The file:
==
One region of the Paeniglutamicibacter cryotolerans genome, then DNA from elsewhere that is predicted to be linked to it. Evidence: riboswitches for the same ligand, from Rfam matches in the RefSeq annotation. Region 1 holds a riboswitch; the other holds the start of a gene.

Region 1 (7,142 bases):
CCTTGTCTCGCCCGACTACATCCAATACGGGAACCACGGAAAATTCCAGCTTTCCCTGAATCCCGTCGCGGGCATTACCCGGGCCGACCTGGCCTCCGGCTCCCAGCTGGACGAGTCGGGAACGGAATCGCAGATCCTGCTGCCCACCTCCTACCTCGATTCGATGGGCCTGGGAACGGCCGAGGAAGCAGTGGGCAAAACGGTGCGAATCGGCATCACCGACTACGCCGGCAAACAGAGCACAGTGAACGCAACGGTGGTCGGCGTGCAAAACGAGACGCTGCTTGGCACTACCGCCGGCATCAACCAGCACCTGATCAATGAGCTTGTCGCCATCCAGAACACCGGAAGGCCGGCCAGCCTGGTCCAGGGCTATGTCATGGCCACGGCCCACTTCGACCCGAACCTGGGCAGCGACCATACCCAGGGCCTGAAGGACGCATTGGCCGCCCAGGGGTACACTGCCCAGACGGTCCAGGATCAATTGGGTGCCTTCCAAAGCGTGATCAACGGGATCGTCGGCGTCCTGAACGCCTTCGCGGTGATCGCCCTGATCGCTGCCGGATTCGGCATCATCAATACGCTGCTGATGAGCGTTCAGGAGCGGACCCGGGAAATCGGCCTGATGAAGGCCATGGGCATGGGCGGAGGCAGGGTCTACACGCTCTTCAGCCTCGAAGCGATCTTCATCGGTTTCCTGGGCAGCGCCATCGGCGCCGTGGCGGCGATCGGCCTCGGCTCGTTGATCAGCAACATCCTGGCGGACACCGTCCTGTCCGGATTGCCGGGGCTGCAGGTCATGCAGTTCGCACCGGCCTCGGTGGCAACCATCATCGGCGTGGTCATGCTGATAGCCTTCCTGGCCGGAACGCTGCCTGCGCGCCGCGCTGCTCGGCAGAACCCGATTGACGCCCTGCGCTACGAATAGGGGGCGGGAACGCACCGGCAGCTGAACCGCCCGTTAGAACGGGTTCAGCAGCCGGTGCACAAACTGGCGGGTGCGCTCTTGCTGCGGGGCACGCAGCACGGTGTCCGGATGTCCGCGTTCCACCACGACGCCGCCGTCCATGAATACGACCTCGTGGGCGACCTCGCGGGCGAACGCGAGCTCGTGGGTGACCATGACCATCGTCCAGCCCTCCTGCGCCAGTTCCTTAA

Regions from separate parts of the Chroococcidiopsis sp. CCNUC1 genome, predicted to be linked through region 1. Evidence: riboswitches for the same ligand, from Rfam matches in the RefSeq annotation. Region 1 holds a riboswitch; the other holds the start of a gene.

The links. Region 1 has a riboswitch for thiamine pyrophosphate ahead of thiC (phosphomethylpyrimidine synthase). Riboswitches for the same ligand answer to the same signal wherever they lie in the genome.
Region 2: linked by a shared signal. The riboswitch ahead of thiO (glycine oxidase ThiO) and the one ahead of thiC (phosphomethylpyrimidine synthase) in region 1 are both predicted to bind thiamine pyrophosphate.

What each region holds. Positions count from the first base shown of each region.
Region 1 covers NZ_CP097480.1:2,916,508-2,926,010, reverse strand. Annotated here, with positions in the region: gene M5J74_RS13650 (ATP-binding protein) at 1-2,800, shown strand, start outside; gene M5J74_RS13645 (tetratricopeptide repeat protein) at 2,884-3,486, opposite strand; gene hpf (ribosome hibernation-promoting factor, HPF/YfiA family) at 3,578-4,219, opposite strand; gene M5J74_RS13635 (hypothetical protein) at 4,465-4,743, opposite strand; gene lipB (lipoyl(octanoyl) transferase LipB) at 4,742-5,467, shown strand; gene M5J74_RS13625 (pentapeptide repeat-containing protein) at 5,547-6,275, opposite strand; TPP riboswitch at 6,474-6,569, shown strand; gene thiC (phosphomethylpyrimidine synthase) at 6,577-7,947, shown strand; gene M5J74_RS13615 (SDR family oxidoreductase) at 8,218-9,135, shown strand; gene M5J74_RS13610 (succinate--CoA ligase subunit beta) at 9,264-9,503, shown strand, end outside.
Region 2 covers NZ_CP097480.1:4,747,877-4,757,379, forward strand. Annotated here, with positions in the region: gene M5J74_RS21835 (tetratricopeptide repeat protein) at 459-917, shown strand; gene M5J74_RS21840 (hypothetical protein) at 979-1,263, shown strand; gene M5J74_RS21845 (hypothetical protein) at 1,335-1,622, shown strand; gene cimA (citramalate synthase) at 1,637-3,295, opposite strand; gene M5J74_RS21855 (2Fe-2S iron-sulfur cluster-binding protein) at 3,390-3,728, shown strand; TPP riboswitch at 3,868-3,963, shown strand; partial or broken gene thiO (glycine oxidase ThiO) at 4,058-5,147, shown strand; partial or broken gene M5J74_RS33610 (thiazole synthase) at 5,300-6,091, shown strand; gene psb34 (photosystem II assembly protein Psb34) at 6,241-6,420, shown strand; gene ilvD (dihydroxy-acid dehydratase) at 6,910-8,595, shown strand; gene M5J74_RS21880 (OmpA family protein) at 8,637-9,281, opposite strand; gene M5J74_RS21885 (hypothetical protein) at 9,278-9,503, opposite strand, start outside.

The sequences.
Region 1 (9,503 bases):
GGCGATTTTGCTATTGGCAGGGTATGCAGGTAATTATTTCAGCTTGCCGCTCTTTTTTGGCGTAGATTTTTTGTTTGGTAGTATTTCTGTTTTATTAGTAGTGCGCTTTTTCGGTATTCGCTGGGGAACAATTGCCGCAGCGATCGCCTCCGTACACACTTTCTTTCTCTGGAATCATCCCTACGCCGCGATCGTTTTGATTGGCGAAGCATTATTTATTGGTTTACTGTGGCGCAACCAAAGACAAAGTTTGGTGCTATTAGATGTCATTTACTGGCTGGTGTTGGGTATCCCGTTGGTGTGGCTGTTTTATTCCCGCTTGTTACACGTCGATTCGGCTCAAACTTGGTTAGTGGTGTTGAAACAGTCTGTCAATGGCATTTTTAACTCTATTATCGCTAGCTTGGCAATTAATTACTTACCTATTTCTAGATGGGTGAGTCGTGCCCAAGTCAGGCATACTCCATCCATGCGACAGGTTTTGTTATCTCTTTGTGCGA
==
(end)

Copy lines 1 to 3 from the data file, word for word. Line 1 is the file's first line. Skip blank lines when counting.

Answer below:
One region of the Paeniglutamicibacter cryotolerans genome, then DNA from elsewhere that is predicted to be linked to it. Evidence: riboswitches for the same ligand, from Rfam matches in the RefSeq annotation. Region 1 holds a riboswitch; the other holds the start of a gene.

Region 1 (7,142 bases):
CCTTGTCTCGCCCGACTACATCCAATACGGGAACCACGGAAAATTCCAGCTTTCCCTGAATCCCGTCGCGGGCATTACCCGGGCCGACCTGGCCTCCGGCTCCCAGCTGGACGAGTCGGGAACGGAATCGCAGATCCTGCTGCCCACCTCCTACCTCGATTCGATGGGCCTGGGAACGGCCGAGGAAGCAGTGGGCAAAACGGTGCGAATCGGCATCACCGACTACGCCGGCAAACAGAGCACAGTGAACGCAACGGTGGTCGGCGTGCAAAACGAGACGCTGCTTGGCACTACCGCCGGCATCAACCAGCACCTGATCAATGAGCTTGTCGCCATCCAGAACACCGGAAGGCCGGCCAGCCTGGTCCAGGGCTATGTCATGGCCACGGCCCACTTCGACCCGAACCTGGGCAGCGACCATACCCAGGGCCTGAAGGACGCATTGGCCGCCCAGGGGTACACTGCCCAGACGGTCCAGGATCAATTGGGTGCCTTCCAAAGCGTGATCAACGGGATCGTCGGCGTCCTGAACGCCTTCGCGGTGATCGCCCTGATCGCTGCCGGATTCGGCATCATCAATACGCTGCTGATGAGCGTTCAGGAGCGGACCCGGGAAATCGGCCTGATGAAGGCCATGGGCATGGGCGGAGGCAGGGTCTACACGCTCTTCAGCCTCGAAGCGATCTTCATCGGTTTCCTGGGCAGCGCCATCGGCGCCGTGGCGGCGATCGGCCTCGGCTCGTTGATCAGCAACATCCTGGCGGACACCGTCCTGTCCGGATTGCCGGGGCTGCAGGTCATGCAGTTCGCACCGGCCTCGGTGGCAACCATCATCGGCGTGGTCATGCTGATAGCCTTCCTGGCCGGAACGCTGCCTGCGCGCCGCGCTGCTCGGCAGAACCCGATTGACGCCCTGCGCTACGAATAGGGGGCGGGAACGCACCGGCAGCTGAACCGCCCGTTAGAACGGGTTCAGCAGCCGGTGCACAAACTGGCGGGTGCGCTCTTGCTGCGGGGCACGCAGCACGGTGTCCGGATGTCCGCGTTCCACCACGACGCCGCCGTCCATGAATACGACCTCGTGGGCGACCTCGCGGGCGAACGCGAGCTCGTGGGTGACCATGACCATCGTCCAGCCCTCCTGCGCCAGTTCCTTAA